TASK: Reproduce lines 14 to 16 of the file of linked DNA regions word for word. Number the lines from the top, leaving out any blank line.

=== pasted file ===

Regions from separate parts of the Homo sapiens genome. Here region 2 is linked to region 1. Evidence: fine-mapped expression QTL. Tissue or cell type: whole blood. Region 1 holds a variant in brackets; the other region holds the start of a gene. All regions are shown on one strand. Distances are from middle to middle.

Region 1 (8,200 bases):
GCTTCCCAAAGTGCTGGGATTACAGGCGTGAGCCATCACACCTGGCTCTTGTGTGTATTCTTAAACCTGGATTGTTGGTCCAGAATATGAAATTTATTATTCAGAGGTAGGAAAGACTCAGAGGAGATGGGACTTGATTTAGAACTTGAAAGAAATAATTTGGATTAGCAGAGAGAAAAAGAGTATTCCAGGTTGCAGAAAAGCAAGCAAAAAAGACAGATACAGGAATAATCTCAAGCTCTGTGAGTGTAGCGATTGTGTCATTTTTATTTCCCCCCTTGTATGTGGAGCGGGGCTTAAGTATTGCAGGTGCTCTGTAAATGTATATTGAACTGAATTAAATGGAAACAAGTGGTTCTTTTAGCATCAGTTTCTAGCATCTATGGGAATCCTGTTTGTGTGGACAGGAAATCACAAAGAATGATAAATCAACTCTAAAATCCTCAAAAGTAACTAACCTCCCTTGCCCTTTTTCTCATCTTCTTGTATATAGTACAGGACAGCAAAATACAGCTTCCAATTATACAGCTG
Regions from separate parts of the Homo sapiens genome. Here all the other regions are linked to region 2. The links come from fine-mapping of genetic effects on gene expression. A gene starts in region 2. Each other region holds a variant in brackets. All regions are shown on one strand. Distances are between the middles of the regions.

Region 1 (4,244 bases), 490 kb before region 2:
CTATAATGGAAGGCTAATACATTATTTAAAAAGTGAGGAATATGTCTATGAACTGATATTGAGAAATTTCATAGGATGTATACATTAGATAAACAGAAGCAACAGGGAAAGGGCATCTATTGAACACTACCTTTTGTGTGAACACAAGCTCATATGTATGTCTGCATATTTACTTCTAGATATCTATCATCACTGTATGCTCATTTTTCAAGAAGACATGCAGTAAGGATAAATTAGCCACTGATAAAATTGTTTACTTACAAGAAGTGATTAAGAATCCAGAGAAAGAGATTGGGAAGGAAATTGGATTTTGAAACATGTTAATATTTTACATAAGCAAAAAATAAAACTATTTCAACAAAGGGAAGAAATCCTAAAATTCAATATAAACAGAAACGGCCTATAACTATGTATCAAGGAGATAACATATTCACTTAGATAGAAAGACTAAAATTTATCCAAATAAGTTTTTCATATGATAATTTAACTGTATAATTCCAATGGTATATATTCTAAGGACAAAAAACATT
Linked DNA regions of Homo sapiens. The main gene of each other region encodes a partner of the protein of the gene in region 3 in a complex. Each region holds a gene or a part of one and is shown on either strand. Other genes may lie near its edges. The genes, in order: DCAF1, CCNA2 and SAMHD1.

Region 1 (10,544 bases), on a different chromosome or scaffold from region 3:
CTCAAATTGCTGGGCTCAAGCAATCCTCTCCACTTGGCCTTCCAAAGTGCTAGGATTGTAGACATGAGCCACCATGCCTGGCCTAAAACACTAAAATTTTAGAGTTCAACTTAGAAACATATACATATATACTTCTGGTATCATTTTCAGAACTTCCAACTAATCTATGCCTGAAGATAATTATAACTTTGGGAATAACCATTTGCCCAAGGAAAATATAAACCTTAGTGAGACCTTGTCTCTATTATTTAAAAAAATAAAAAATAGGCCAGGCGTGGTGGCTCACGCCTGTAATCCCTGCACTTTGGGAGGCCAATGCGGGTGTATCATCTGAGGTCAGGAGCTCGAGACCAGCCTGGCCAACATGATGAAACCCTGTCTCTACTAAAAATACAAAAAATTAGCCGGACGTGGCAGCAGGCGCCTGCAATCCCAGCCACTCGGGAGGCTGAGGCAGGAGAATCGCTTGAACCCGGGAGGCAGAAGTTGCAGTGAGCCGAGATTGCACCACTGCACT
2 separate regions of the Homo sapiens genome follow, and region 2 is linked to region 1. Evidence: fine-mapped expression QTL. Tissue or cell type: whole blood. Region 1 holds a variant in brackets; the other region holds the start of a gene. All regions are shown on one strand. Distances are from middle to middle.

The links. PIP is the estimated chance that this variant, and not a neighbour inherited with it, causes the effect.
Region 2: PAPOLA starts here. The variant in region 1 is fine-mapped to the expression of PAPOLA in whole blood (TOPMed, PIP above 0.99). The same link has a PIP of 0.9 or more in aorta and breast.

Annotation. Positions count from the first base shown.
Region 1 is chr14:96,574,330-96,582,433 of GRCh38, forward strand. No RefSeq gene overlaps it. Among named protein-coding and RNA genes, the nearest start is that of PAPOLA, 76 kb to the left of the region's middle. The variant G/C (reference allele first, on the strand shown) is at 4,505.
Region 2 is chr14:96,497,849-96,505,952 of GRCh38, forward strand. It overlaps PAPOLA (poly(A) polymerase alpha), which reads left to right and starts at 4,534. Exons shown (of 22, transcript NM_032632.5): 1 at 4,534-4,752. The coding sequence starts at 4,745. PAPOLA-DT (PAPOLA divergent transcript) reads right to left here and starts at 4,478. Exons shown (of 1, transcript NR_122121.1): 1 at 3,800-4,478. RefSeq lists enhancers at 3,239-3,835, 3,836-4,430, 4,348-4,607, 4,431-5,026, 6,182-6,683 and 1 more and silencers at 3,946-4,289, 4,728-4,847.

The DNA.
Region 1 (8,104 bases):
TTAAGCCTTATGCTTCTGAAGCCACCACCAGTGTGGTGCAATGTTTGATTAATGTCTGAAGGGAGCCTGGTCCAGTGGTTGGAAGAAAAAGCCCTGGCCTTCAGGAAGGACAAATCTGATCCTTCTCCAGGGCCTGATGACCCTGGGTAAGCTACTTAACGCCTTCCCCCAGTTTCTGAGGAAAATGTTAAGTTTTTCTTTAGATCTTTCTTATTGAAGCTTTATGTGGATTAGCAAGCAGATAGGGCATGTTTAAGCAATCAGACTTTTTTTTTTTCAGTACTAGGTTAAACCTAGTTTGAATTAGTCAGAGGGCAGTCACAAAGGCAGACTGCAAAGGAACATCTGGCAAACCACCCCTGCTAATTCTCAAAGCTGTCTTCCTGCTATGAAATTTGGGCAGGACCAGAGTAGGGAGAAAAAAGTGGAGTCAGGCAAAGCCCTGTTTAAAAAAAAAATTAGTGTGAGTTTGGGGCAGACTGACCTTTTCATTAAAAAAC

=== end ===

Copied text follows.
Region 1 is chr14:96,574,330-96,582,433 of GRCh38, forward strand. No RefSeq gene overlaps it. Among named protein-coding and RNA genes, the nearest start is that of PAPOLA, 76 kb to the left of the region's middle. The variant G/C (reference allele first, on the strand shown) is at 4,505.
Region 2 is chr14:96,497,849-96,505,952 of GRCh38, forward strand. It overlaps PAPOLA (poly(A) polymerase alpha), which reads left to right and starts at 4,534. Exons shown (of 22, transcript NM_032632.5): 1 at 4,534-4,752. The coding sequence starts at 4,745. PAPOLA-DT (PAPOLA divergent transcript) reads right to left here and starts at 4,478. Exons shown (of 1, transcript NR_122121.1): 1 at 3,800-4,478. RefSeq lists enhancers at 3,239-3,835, 3,836-4,430, 4,348-4,607, 4,431-5,026, 6,182-6,683 and 1 more and silencers at 3,946-4,289, 4,728-4,847.

The DNA.